I love to run with other people. Particularly for long runs, or easy runs where you can just run along and chat. I even like it for faster runs. Sometimes I think I can't run a certain distance at a certain speed, but a quick running partner suddenly makes it possible. There are all kinds of benefits to running with others.
But sometimes, it's even more important that you run by yourself.
Saturday I had my first long run in what felt like a long time. Really, it was just a couple weeks, because I had been sick, but somehow, a week off of training makes me feel like it's been ages.
It was a hard run.
The weather was yucky, but the pathway conditions were perfectly fine, so nowhere near bad enough to do 2 hours, 15 minutes indoors. No ice. Almost no snow. And, it was cold, but not horribly so. There was an ice fog though, and as I ran, it felt like constant little prickles on my face. It also snowed and sleeted while I ran, plus there was a wind that made it feel much colder then the actual temperature.
The first hour or so wasn't too hard. I was running in an easy aerobic zone and it was nice to just run. It was also nice to discover I still had endurance, despite the recent plague. (Logically, I always know that I do, but for some reason, I always feel totally out of shape after any sickness.)
After that, it started to get challenging. I can't even say exactly what made it hard. Just a combination of everything: I was uncomfortable, it was cold, the ice fog was yucky, my legs were tired, etc.
I wanted to quit.
And this, is why it's important to run alone sometimes. Because sometimes, that's what a race feels like.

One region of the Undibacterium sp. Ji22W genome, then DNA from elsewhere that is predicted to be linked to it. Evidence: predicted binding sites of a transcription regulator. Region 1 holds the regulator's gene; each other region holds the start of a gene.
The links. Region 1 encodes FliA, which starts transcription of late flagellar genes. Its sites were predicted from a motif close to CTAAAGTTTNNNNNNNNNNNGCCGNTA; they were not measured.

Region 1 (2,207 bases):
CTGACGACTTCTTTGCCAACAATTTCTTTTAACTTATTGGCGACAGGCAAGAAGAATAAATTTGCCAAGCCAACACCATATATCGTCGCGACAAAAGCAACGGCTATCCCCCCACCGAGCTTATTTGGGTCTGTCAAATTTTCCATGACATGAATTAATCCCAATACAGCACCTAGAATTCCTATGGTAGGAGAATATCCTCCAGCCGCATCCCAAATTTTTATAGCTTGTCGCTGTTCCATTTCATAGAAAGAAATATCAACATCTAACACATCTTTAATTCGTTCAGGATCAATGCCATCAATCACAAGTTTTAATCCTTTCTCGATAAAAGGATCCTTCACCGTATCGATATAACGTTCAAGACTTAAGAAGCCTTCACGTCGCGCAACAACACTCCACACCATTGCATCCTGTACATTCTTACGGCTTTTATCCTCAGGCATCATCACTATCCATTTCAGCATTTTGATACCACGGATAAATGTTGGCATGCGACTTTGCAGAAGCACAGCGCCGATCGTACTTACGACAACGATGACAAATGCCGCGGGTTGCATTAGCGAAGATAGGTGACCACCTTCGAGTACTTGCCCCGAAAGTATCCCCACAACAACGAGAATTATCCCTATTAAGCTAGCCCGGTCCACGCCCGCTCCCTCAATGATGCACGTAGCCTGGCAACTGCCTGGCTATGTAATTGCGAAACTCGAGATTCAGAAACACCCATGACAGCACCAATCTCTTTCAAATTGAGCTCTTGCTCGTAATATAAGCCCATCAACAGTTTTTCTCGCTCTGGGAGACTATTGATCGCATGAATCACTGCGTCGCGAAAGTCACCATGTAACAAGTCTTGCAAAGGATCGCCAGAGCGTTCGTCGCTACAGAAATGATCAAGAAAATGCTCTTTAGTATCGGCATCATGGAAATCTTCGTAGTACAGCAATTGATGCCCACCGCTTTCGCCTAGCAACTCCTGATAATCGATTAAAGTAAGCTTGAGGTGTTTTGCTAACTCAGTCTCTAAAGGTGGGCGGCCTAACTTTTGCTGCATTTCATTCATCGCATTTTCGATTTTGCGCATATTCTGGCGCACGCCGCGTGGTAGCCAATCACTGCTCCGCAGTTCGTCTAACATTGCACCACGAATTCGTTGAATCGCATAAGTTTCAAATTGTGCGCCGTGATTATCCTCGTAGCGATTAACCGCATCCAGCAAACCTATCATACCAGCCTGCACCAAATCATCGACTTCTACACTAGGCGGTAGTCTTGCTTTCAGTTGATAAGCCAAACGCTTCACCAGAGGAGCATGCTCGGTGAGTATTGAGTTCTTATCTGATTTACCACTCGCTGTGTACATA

When I run with friends, I almost never want to quit. The rare times that I do, the thought it easily and quickly squashed.
Running alone though, that voice persists. Nobody will know if you cut your run short. Just a little bit. Just run for 2 hours, not 2:15... You're tired, your legs are tired. You're getting over being sick, after all, you still have the sniffles...
As I squashed one thought, another would quietly surface in my mind. Until I hit the 2 hour mark. Once I passed that point, it was like my mind gave up the fight. I was past the compromise point it had been fighting for, and I was still going.
There are reasons to shorten workouts. I've had to cut some short due to my kids. Concerning niggles or pain are quite legitimate reasons to cut things short, as it's more important to avoid injury then finish a workout. I didn't have any reasons on Saturday. I had excuses. So, I kept going.
Those last 15 minutes weren't all that important for me physically. Logically, cutting 15 minutes off of one run would have had minimal effect on my overall fitness. But, they mattered mentally. They mattered a lot. Because if I had stopped, I would have trained my mind to quit early. And, every time you let yourself quit, it feels a bit easier to do it again.
This is one of the reasons I will always do some of my runs alone. Because when race day comes, and I feel alone on a course full of people, I'll have experience in telling that little voice to shut up when the going gets tough.